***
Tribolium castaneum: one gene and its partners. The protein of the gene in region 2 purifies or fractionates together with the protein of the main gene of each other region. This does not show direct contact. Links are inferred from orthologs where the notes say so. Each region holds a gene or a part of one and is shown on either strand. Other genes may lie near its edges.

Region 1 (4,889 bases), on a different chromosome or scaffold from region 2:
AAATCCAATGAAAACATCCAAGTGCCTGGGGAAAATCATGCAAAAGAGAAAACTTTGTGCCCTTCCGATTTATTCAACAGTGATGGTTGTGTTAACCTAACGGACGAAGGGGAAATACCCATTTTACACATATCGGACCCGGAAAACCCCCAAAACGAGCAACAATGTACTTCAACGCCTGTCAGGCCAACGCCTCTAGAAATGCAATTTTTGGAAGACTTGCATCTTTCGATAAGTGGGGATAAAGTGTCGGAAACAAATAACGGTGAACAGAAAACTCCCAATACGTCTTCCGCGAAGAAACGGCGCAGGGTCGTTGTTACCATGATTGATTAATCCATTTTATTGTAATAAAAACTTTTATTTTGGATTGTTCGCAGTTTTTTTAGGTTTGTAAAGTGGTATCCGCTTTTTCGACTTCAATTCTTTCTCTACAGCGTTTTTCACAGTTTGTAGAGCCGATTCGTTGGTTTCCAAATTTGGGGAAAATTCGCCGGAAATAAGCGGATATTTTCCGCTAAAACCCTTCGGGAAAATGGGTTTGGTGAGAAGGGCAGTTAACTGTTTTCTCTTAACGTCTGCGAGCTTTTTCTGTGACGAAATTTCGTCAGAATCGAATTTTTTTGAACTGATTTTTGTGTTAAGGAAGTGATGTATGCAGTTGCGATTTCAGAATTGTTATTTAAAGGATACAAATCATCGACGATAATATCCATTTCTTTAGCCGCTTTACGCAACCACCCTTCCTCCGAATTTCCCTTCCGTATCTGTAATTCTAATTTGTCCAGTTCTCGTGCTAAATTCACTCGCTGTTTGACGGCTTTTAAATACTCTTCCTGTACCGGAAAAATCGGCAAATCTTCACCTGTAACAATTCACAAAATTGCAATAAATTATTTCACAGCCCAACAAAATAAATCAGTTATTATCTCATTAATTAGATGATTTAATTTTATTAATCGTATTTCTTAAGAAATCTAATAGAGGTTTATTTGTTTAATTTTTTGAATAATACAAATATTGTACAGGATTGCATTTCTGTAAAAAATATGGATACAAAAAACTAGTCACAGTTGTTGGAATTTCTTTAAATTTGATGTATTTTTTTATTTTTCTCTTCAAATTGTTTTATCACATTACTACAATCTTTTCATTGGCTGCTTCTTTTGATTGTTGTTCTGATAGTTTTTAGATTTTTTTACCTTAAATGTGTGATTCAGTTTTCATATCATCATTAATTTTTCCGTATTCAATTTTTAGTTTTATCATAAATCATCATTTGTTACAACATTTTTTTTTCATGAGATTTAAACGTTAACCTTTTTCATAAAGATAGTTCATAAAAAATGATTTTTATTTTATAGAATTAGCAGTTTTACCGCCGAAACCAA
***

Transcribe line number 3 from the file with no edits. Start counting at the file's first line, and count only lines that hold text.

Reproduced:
AAATCCAATGAAAACATCCAAGTGCCTGGGGAAAATCATGCAAAAGAGAAAACTTTGTGCCCTTCCGATTTATTCAACAGTGATGGTTGTGTTAACCTAACGGACGAAGGGGAAATACCCATTTTACACATATCGGACCCGGAAAACCCCCAAAACGAGCAACAATGTACTTCAACGCCTGTCAGGCCAACGCCTCTAGAAATGCAATTTTTGGAAGACTTGCATCTTTCGATAAGTGGGGATAAAGTGTCGGAAACAAATAACGGTGAACAGAAAACTCCCAATACGTCTTCCGCGAAGAAACGGCGCAGGGTCGTTGTTACCATGATTGATTAATCCATTTTATTGTAATAAAAACTTTTATTTTGGATTGTTCGCAGTTTTTTTAGGTTTGTAAAGTGGTATCCGCTTTTTCGACTTCAATTCTTTCTCTACAGCGTTTTTCACAGTTTGTAGAGCCGATTCGTTGGTTTCCAAATTTGGGGAAAATTCGCCGGAAATAAGCGGATATTTTCCGCTAAAACCCTTCGGGAAAATGGGTTTGGTGAGAAGGGCAGTTAACTGTTTTCTCTTAACGTCTGCGAGCTTTTTCTGTGACGAAATTTCGTCAGAATCGAATTTTTTTGAACTGATTTTTGTGTTAAGGAAGTGATGTATGCAGTTGCGATTTCAGAATTGTTATTTAAAGGATACAAATCATCGACGATAATATCCATTTCTTTAGCCGCTTTACGCAACCACCCTTCCTCCGAATTTCCCTTCCGTATCTGTAATTCTAATTTGTCCAGTTCTCGTGCTAAATTCACTCGCTGTTTGACGGCTTTTAAATACTCTTCCTGTACCGGAAAAATCGGCAAATCTTCACCTGTAACAATTCACAAAATTGCAATAAATTATTTCACAGCCCAACAAAATAAATCAGTTATTATCTCATTAATTAGATGATTTAATTTTATTAATCGTATTTCTTAAGAAATCTAATAGAGGTTTATTTGTTTAATTTTTTGAATAATACAAATATTGTACAGGATTGCATTTCTGTAAAAAATATGGATACAAAAAACTAGTCACAGTTGTTGGAATTTCTTTAAATTTGATGTATTTTTTTATTTTTCTCTTCAAATTGTTTTATCACATTACTACAATCTTTTCATTGGCTGCTTCTTTTGATTGTTGTTCTGATAGTTTTTAGATTTTTTTACCTTAAATGTGTGATTCAGTTTTCATATCATCATTAATTTTTCCGTATTCAATTTTTAGTTTTATCATAAATCATCATTTGTTACAACATTTTTTTTTCATGAGATTTAAACGTTAACCTTTTTCATAAAGATAGTTCATAAAAAATGATTTTTATTTTATAGAATTAGCAGTTTTACCGCCGAAACCAA